Not only is professional monitoring a useful step in protecting your workplace from fire, but having a licensed technician install the fire equipment only adds to peace of mind. They work with industry standard equipment and know the most effective places to install these items. Plus, our technicians always test to make sure everything works properly  and return annually to ensure it keeps working properly. A simple tip to help you remember to check your smoke detectors in the meantime? Test them when you change your clocks!

3. Know the different fire extinguishers.

Did you know that there are more than six different classes of fire extinguishers? Most class A fire extinguishers will work on ordinary combustibles (paper, plastics, clothing, wood, etc.), but it’s good to learn which fire extinguishers at your workplace specialize in what type of fire  so you never spray the wrong one on, say, the expensive hardware and irreplaceable data of your computer servers. There’s also PASS, an easy acronym to remember how to use them:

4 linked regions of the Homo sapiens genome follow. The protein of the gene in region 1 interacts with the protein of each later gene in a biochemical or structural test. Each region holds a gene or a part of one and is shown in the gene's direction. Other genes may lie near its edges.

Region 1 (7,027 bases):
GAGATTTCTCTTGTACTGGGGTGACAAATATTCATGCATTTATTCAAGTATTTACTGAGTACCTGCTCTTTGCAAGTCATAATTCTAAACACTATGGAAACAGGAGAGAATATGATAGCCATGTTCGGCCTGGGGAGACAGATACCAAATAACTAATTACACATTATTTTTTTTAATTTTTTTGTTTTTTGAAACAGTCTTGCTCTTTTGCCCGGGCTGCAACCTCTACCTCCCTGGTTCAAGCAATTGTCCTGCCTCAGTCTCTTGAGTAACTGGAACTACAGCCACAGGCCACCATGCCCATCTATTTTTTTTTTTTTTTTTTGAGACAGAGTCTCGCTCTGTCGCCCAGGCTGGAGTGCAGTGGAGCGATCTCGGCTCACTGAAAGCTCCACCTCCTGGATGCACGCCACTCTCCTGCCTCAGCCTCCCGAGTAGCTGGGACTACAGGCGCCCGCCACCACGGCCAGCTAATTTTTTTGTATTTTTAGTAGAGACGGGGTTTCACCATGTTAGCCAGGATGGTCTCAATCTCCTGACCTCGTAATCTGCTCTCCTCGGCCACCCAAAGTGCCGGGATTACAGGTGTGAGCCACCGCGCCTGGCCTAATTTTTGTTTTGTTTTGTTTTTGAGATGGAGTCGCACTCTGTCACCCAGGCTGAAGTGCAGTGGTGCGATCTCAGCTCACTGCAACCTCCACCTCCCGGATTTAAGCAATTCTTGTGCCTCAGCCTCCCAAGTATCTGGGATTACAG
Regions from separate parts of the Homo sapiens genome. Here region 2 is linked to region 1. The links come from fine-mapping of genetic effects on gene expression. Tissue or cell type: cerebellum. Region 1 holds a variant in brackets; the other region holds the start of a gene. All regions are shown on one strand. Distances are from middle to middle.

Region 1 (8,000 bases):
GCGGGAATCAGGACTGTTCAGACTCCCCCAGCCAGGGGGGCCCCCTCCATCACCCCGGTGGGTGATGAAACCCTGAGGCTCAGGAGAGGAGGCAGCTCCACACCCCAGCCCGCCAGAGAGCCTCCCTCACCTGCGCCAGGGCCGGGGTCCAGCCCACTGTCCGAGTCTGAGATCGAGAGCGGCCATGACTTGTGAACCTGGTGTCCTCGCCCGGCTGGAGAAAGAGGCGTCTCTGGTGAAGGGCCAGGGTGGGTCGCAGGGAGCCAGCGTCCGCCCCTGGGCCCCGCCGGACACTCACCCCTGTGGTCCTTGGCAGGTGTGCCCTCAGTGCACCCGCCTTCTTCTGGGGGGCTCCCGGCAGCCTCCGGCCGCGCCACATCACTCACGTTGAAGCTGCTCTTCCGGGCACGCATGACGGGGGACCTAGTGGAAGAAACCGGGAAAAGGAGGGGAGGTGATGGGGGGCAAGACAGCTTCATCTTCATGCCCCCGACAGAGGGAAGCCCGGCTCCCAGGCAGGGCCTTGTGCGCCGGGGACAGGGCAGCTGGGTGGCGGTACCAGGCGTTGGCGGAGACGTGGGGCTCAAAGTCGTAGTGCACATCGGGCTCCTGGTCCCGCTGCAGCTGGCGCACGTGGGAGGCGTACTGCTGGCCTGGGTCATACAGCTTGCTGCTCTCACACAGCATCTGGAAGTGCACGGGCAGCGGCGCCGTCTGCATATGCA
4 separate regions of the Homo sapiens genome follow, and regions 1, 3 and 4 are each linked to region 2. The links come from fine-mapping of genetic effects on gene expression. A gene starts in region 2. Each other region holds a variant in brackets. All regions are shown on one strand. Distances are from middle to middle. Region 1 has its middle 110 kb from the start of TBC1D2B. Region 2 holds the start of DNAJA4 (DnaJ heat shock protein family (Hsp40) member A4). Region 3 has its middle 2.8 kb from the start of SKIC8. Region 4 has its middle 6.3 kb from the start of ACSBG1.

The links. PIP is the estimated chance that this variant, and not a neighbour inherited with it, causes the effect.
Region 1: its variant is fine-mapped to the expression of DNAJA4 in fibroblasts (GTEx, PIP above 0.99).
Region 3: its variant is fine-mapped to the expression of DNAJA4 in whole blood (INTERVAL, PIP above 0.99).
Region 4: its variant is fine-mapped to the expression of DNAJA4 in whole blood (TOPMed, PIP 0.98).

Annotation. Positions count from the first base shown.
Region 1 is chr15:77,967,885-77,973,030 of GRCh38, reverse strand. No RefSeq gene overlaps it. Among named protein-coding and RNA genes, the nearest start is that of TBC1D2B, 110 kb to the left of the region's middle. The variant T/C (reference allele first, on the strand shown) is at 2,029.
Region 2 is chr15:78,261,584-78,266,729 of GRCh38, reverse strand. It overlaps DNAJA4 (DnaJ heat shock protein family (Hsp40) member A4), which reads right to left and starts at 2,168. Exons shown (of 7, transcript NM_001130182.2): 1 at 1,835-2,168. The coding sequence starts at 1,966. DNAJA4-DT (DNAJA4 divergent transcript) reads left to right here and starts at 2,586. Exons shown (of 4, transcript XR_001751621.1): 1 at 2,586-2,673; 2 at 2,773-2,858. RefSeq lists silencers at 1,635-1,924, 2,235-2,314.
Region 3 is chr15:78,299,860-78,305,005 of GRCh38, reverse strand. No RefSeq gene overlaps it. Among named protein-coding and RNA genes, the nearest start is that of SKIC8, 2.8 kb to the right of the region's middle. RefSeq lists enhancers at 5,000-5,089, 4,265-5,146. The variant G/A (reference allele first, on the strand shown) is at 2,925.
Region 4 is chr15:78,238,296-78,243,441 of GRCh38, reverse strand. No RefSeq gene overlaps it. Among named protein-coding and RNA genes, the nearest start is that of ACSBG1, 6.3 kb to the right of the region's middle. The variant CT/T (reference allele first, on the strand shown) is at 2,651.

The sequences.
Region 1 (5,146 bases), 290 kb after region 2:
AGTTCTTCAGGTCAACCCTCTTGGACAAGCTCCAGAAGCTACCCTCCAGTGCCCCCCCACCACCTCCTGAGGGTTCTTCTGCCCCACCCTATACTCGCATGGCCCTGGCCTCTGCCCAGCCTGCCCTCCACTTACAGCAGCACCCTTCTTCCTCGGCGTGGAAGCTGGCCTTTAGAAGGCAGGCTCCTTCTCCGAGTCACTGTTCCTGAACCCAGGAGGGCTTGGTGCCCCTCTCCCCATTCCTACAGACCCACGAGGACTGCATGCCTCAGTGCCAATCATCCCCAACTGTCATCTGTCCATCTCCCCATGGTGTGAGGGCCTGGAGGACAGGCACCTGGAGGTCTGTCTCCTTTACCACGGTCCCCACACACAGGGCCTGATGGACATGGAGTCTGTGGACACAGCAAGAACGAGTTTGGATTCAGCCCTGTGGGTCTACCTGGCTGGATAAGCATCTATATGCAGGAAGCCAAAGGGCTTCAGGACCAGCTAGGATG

Pull the pin

Aim low

Squeeze the lever

Sweep from side to side

 

How to Stay Secure in 6 Easy Steps

We’ve all experienced it — you see the Nextdoor post about break ins around your neighborhood, or the broken glass outside the business down the street from yours. There is some suspicious activity going on around you, and while this can be a scary thought, there are some simple things you can do to help prevent your business or home from becoming the next target. We chatted with our team of local experts to come up with some practical security tips.

Invest in a security system. The whole purpose of a security system is to help should your property ever be targeted for theft, vandalism or other suspicious behavior, right? According to the FBI’s annual crime report, there were more than 1.5 million burglaries in the U.S. in 2016. The good news? That number is down over 25% from what it was in 2012. In a study at the University of North Carolina at Charlotte’s Department of Criminal Justice and Criminology from 2012, 60% of criminals surveyed said that an alarm presence would cause them to seek an alternative building. And if they discovered an alarm while attempting a burglary, more than half commented that they would vacate the property immediately.